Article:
• $\begingroup$ it does clear up my understanding in the helicopter case. I understand that when nothing moves, no work is done. However: the textbook problem was not intuitively framed. One can take the limit of the velocity to zero, and the power does go to zero. (Taking the limit also means one cannot just tie a knot to halt it). While, of course, the motor still does some [big!] work just to sustain the elevator's position. A more practical question would be: how much electrical power is needed (in Watts) to move the elevator 0.001 m/s upward. Is there any engineering trick I missed here? $\endgroup$
    – fajar
    Aug 23 '14 at 1:38
  • $\begingroup$ If your motor is running at "zero velocity" it will draw a current to keep from rotating - but most elevators etc would have a brake that engages when there is no motion so there is no current required to maintain "zero". Going very slowly, you would have significant "holding" losses just as holding a weight in your hands will make you tired even though you are "not doing work". (In the physics sense) Usually this problem would be addressed with gearing: a motor could drive the elevator slowly with relatively little torque and a big gear ratio. $\endgroup$
    – Floris
    Aug 23 '14 at 3:19
  • 1
    $\begingroup$ Your units don't work out... $A\rho v$ gives you mass per time not force (mass distance per time time) Then there are similar problems for your energy equation. $\endgroup$
    – Rick
    May 14 '15 at 16:52
  • $\begingroup$ @Rick - you are absolutely right, that was sloppy of me. I have corrected the equation (I think). Thanks for pointing it out! $\endgroup$
    – Floris
    May 14 '15 at 18:20
  • $\begingroup$ Nice, your answer now agrees with mine to a factor of $\sqrt{2}$ $\endgroup$
    – Rick
    May 14 '15 at 18:35

As for the helicopter problem, theoretically, arbitrarily low power can be sufficient to float a load, if you push down a lot of air with very low speed. However, you need longer and lighter (and maybe wider) blades for that, so the problem you'll have to solve is that of structural strength. Let me note that recently a muscle-driven helicopter (http://en.wikipedia.org/wiki/Human-powered_helicopter ) was demonstrated.

  • $\begingroup$ Awesome link - I did not know that the Sikorsky prize had finally been won. Wow. $\endgroup$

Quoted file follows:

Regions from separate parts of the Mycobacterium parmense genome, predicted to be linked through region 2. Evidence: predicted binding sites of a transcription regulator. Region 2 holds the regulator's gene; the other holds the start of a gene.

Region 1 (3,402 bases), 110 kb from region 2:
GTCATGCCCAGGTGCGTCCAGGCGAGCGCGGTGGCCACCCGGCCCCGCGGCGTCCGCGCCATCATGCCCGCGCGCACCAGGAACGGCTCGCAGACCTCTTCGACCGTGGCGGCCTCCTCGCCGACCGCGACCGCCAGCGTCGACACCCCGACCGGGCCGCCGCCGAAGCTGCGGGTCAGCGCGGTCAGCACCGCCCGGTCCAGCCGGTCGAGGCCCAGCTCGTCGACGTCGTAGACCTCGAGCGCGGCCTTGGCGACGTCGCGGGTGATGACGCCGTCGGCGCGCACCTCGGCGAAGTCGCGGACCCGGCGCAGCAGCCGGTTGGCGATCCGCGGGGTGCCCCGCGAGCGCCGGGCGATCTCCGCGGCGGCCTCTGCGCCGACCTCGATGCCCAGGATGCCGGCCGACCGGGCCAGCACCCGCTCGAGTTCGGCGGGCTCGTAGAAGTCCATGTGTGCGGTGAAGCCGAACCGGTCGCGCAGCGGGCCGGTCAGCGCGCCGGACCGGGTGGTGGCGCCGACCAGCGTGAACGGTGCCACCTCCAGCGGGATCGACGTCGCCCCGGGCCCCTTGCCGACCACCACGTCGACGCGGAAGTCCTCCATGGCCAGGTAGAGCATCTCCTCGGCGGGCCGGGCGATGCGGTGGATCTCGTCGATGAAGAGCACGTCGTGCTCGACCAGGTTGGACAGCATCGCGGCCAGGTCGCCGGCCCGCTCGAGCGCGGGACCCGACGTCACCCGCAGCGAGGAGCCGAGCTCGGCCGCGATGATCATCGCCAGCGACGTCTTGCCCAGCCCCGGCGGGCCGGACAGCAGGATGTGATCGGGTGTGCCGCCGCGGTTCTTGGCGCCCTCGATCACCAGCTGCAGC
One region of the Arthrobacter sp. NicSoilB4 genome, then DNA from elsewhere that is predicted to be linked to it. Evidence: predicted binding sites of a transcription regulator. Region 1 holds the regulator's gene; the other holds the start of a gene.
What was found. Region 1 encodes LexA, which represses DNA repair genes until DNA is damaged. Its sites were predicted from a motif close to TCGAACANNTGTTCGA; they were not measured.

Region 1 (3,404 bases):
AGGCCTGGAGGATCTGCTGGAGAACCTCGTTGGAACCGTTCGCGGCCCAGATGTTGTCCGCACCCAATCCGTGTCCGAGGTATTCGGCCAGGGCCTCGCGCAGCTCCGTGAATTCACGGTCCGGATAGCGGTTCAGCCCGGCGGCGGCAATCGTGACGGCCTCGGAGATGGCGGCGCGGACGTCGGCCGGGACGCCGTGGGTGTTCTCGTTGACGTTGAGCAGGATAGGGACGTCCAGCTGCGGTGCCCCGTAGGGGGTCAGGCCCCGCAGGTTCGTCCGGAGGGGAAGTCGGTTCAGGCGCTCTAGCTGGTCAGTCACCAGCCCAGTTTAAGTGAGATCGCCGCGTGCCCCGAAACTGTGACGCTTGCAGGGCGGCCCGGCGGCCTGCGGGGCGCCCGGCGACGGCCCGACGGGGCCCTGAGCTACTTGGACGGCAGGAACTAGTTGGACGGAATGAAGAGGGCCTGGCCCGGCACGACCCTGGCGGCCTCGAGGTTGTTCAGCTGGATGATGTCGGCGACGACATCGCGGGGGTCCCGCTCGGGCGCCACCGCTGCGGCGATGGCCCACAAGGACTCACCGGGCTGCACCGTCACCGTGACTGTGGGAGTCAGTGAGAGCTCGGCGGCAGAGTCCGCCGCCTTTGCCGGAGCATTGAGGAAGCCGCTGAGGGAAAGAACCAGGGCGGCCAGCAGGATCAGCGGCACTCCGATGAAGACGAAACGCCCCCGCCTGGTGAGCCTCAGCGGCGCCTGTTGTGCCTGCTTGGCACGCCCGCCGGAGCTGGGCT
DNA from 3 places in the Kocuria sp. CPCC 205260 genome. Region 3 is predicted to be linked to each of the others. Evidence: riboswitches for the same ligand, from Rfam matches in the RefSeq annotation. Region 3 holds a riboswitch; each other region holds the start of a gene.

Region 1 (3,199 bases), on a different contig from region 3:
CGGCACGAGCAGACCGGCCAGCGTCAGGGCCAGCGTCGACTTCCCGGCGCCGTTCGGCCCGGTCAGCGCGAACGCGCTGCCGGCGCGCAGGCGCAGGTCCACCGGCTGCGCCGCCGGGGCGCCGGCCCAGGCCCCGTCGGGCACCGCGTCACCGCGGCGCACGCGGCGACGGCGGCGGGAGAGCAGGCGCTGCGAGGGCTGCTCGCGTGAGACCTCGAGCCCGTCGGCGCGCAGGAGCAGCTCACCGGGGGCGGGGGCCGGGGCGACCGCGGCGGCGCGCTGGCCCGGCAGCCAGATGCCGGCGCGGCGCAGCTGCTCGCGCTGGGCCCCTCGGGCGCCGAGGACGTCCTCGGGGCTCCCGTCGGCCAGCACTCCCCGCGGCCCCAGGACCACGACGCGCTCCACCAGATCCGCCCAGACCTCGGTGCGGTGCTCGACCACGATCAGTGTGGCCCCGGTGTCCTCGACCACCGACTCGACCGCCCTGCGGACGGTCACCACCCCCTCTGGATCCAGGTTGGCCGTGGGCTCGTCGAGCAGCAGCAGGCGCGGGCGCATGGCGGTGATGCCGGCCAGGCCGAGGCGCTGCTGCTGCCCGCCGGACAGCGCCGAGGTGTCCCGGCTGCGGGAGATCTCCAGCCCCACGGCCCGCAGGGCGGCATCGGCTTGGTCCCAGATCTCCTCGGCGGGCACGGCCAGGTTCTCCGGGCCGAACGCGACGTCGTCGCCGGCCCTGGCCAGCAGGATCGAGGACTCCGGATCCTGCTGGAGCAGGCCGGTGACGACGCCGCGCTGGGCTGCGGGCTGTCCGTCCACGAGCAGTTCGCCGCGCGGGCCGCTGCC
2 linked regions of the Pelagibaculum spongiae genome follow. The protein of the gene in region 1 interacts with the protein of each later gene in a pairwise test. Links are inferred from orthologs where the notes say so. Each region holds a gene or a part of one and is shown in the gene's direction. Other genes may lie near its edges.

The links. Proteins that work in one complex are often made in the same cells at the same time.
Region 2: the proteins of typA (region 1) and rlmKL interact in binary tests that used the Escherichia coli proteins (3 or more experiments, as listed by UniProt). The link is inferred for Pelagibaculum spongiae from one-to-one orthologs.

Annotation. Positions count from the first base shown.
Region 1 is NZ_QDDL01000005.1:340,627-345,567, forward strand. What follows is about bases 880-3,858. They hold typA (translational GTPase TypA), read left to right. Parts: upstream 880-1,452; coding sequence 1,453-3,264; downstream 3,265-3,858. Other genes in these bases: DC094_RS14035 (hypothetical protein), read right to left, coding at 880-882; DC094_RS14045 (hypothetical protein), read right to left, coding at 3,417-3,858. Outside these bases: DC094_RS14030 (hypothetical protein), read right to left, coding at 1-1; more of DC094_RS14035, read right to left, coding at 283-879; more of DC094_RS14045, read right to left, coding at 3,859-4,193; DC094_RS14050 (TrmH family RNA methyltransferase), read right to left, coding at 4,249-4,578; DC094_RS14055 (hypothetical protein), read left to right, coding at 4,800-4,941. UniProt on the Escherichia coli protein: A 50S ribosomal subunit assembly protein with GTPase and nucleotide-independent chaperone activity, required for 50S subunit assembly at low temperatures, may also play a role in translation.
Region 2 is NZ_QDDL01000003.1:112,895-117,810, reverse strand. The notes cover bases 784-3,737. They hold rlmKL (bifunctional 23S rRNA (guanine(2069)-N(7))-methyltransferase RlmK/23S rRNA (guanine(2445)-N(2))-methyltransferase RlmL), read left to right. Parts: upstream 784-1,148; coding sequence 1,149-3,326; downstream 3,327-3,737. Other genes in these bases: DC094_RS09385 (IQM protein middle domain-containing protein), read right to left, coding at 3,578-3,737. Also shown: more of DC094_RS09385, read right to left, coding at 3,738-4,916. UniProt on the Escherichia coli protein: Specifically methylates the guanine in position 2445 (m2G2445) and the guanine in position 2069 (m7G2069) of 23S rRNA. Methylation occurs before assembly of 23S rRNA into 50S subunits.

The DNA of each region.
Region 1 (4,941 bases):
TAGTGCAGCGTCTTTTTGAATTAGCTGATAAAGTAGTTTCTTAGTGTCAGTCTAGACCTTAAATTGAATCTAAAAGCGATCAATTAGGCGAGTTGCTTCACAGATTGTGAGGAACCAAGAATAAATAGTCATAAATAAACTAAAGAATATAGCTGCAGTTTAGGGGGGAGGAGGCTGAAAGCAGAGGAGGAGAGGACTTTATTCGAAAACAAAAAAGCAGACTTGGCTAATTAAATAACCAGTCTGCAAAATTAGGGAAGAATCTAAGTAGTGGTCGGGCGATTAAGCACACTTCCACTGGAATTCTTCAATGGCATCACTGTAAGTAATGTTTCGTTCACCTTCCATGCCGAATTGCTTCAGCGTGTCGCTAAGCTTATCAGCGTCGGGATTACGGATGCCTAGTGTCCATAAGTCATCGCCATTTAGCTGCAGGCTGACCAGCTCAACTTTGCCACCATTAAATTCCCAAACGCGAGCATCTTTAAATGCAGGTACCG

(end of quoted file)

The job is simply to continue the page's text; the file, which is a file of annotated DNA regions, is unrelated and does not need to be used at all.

– Floris
    Aug 22 '14 at 20:05
  • $\begingroup$ Yes, awesome link! It gives me new light. $\endgroup$
    – fajar
    Aug 23 '14 at 1:40
  • $\begingroup$ Note the huge area swept out by the blades :) $\endgroup$
    – Rick
    May 14 '15 at 18:36

Energy is required to push something over a distance. In the case of the elevator, when it's not moving a brake can be engaged and the power removed and the elevator will sit just fine. That's because it doesn't take any energy to keep something still.

But wait, if all I want to do is keep the helicopter still, then it doesn't require any energy?

Sort of. Not only do you have to conserve energy but also momentum. Gravity will giver your helicopter downward momentum at a constant rate that it must shed in order to remain stationary. In the case of the elevator, the car gave the momentum to the cable which gave the momentum to the building which gave it to the ground, which gave it to the ground which balanced out with a bunch of other momentum transfers to result in no net movement.

In the case of the helicopter it must transfer this momentum to the air. This is actually a pretty complicated process but can be approximated by the following:

Assume the blades cover an area $A$ and that air passes downward at a velocity $v_1$ given a pressure boost of $\Delta p$.

Now the ambient air is all at the same pressure so this pressure difference must transition to a difference in velocity via the Bernoulli formula. So let us call atmospheric pressure $p_0$, the pressure directly above the blades $p_1$ and the pressure below the blades $p_2$

Now is we assume the air coming in from the top of the helicopter starts with negligible velocity then in order to accelerate to $v$ in must undergo a pressure drop of

$$p_0-p_1=\frac12 \rho v^2$$

And the exiting air, in the process of returning to atmospheric pressures must change velocity according to the equation

$$p_2+\frac12 \rho v^2=p_0 + \frac12 \rho {v_f}^2$$

Where $v_f$ is the final velocity of the air moving downward.

Combining these equations give:

$$\Delta p = \frac12 \rho {v_f}^2$$

By conservation of momentum we know that the lift $L$ must equal the mass rate times the change in velocity:

$$\dot m = A\,\rho\,v$$ $$\Delta v = v_f$$

$$L= \dot m \Delta v = A\,\rho\,v\,v_f$$

We also know that the lift must be equal to the pressure difference times the area:

$$L = \Delta P \, A$$


$$A\,\rho\,v\,v_f=\Delta P \, A$$

$$\rho\,v\,v_f=\Delta P$$

and from earlier

$$\Delta p = \frac12 \rho {v_f}^2$$

$$\rho\,v\,v_f = \frac12 \rho {v_f}^2$$

$$v = \frac12 v_f$$

Are power requirements $W$ are given as the force on the air by the velocity.

$$W= L \, v$$

$$W= L\,\frac12 v_f$$

$$W= L\,\frac12 \sqrt{\frac{2\Delta P}{\rho}}$$

$$W= L\,\sqrt{\frac{\Delta P}{2\rho}}$$

$$W= L\,\sqrt{\frac{L}{2\rho A}}$$

$$W= \frac{L^\frac32}{\sqrt{2\rho A}}$$

Note this analysis assumes perfect efficiency while in reality I would guess that helicopter blades are probably around 30% efficient. But the scaling should at least be right. The power requirements will grow with weight to the 1.5 power and will be inversely proportional to the length of the blades.

Plugging in numbers

Since you didn't include an area in order for a 50kg helicopter powered with a 2000W engine to fly it would need blades sweeping a diameter $D$

$$4 A=\pi D^2$$

$$D= \frac{L^\frac32}{W}\sqrt{\frac2{\pi\,\rho}}$$

$$D= \frac{(g \,50 kg)^\frac32}{2000W}\sqrt{\frac2{\pi\, 1.2 \frac{kg}{m^3}}}\approx 4 m$$

So my guess would be no, the model helicopter would not fly, as its blades are probably not that long.